Milo Greene @Johnny Brenda’s 10/26/12
Fishtown’s corner hot spot, Johnny Brenda’s, is a quaint, intimate bar/venue on the corner of Frankford and Girard avenues. The hipsters are alive and well, mingling with the bartenders and dragging on their cigarettes accordingly. It’s a warm place with dim, red tinted lights and pool table; three stories high with a full bar on every level. I’m excited to see Milo Greene in all their glory; it’s been a year since they last set foot in Philly. In fact, it was just a few days shy of the one year anniversary exactly.
Back then when they made their Philly debut, it was alongside Grammy award winning folk duo The Civil Wars, who I thank every day for even existing, let alone introducing me to this angelic, harmonic group of talented young folk. Nevertheless, the year apart made my heart grow fonder and allotted Milo Greene creative and developmental space to form their debut self-titled effort. Their fan base has bloomed significantly as well, having gone from an impromptu performance in a friend’s living to headlining their own nationwide tour speaks volumes.
But I digress.
A few glasses of local beer and a grilled salad later, I head up to the second level, the venue spot, and fail to resist the urge to order another local brew before taking a spot in front of the stage. It’s a small stage, to say the least, cramped with instruments and cords. The classic disco ball hangs shamelessly from the dark ceiling, twinkling in the stage lights. Above, anxiously chattering and drinking, are audience members, young and old, leaning against the third level balcony. “Lucius? What’s a Lucius?” They ask among themselves and I ask the same, never having the opportunity to do my research prior to my arrival, but as the lights drop and two identically dressed ladies take the stage, I’m almost certain I’m in for a treat.
Jess Wolfe, petite and brunette, stood alongside a blonde, statuesque Holly Laessig, their origami peplum tops and pencil skirts complementing their bowed and bunned hair to complete their eclectic look. There’s an air of confidence and nerves, but the first note drops and they don’t mess around. The buoyancy of their unified vocals almost stuns the crowd, half expecting mediocrity, the others disaster. What we all found, however, was ingenious genuine talent. The pump-boom-bah of their beats elicits hearty cheers and they move onto more bass, percussion sounds. Their new age retro-Harajuku girls charisma and synchronized, tightly knit sound makes them unforgettably unique.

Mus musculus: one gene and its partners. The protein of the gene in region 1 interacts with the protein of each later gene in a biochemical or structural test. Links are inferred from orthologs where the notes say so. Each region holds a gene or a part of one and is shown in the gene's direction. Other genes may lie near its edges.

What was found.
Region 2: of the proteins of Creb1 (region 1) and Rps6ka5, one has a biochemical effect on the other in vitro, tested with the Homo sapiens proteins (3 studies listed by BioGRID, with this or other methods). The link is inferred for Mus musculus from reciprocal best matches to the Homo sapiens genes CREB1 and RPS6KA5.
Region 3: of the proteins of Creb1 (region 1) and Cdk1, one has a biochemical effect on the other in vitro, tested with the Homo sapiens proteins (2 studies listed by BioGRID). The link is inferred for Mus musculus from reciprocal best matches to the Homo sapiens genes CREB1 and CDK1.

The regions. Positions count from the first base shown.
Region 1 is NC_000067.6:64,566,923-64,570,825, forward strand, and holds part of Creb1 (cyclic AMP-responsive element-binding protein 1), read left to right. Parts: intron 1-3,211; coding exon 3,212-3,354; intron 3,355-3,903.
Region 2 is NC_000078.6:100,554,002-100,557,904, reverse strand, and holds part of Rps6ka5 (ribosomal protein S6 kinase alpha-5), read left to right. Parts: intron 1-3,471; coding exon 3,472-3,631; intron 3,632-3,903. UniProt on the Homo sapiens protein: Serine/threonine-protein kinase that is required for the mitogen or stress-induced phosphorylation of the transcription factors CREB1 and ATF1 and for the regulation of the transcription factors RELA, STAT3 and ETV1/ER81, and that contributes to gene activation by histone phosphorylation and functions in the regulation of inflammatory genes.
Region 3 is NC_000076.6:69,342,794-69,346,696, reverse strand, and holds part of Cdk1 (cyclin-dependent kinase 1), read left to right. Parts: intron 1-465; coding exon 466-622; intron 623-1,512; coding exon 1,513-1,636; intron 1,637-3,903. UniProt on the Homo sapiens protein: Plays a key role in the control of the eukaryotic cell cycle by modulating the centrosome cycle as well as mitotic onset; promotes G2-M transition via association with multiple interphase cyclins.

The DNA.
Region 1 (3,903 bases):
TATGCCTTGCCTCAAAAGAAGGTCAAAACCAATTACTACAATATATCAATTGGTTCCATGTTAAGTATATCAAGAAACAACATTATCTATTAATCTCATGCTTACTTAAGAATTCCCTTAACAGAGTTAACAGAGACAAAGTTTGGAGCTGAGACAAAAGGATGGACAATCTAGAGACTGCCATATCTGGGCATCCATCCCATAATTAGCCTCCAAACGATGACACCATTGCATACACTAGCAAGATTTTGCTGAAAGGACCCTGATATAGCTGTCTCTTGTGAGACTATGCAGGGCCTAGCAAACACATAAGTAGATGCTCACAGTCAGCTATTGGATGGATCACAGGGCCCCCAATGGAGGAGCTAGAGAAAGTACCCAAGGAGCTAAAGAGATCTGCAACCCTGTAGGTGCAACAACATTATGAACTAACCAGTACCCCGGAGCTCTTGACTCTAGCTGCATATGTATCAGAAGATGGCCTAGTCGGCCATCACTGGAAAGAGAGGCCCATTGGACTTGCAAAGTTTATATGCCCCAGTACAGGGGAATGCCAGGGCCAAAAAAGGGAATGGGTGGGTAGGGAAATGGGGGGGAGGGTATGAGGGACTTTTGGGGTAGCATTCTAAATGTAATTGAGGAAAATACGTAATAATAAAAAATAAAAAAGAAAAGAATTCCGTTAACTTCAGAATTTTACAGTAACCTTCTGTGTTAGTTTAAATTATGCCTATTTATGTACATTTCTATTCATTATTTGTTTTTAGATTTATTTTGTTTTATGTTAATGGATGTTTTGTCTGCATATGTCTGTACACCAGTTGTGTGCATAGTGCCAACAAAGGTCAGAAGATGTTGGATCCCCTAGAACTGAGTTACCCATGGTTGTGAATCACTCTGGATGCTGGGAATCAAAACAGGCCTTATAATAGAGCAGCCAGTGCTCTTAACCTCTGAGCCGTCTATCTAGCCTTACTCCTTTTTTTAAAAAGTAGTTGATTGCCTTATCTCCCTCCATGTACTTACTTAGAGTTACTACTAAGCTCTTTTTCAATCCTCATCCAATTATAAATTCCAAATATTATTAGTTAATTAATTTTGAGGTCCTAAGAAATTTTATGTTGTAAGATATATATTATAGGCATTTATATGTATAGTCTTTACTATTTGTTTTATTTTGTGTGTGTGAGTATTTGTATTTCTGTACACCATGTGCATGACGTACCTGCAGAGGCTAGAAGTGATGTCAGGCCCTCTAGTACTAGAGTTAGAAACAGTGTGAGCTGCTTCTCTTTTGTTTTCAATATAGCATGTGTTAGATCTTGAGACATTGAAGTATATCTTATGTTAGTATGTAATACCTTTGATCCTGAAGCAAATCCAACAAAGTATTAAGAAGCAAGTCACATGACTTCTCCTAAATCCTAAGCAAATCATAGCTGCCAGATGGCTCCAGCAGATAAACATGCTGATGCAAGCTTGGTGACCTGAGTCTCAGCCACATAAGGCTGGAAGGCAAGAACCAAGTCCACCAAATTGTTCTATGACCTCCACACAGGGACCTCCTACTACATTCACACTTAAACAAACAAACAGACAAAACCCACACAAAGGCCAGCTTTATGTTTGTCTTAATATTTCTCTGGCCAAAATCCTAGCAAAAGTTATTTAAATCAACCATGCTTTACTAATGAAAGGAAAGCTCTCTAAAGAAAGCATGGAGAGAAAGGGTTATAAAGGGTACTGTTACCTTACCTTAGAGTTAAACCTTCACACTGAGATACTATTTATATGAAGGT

Despite their heavy hitters like “Turn It Around” and “Don’t Just Sit There,” Lucius seems to take over the entire room when they reach their ballad “Go Home.” It starts out simple enough, a little country and calm with a simple guitar rift and tambourine, but the emotional pull as the song progresses could split the heart in two. Lucius pace themselves, again in synch to perfection, their voices at some points hard to distinguish, but they rip out of their calm right as the chorus hits: I don’t need you anymore/I don’t need you; go home… but half of you can’t believe them because the pain is etched in their voices as they take the microphone hostage, dropping the back beat, and hitting the high notes acapella. And just like that, you’re put to shame for all those drunken nights of wine-induced singing at the top of your lungs as you put your “it’s-over-but-it’s-so-not-over” mixtape on repeat.
All shame aside, these daring ladies take it a step further, freeing themselves of their instruments and stepping down from the stage. They call to the audience as they join the floor of onlookers; they want us all to bring it in, form a circle around them. They’re calm with the crowd as we tighten up around them, getting all kumbaya in the music circle. The treat is an acapella blast of Buddy Holly’s “It Doesn’t Matter Anymore.” #musicgasm
The night is still young as Lucius exit the stage and Milo Greene takes their place. They waste no time hitting the first tribal beats of “Wooden Antlers” and “ Don’t You Give Up On Me.” They’re flawless with their delivery, although the kicking moves of band member Robbie Arnett are inhibited by the size of the stage. I take the opportunity to dance in his honor as him and Graham Fink tear it up on guitars and bass, drummer Curtis Marrero proves why he’s never shy on the drums, Andrew Heringer takes guitar and vocal control, and the ethereal grace of Marlana Sheetz on the keys filters through my veins. Song after song, they unveil the beauty of their melodies.
Milo Greene pauses to check Graham’s sweat levels and also to pay a small tribute to Sufjan Stevens with a cover of “Chicago” that does it more justice than it could have asked for. More crowd favorites are belted out below the disco ball, “Son My Son” and “Perfectly Aligned,” where Marlana takes the stage in all her glory. It’s hard to stand still; handclapping and two stepping at the bare minimum as they shift into “Take A Step” and “Cutty Love” before prematurely leaving the stage. They receive their much deserved encore calling and finish up the night with a Wilco cover of “A Shot in the Arm” and their own “1957.” Confidence exudes from the band, as does humility and gratitude.
They stick around for photo ops and conversations, chatting easily with fans and handling the start of recognition with a simple sophistication. There’s a great deal of fandom in me, but also respect for a band that encompasses great talent without arrogance. There’s also a great deal of respect for musicians who take their music to another level live and move forward rather than taking a step back.
In the end, they are well worth a ticket or two or three, so don’t miss your opportunity to see Milo Greene! [Rhyming was unintentional]
Check out some tracks from both performers and don’t miss your chance to catch Lucius at Johnny Brenda’s with Pearl And The Beard November 30th!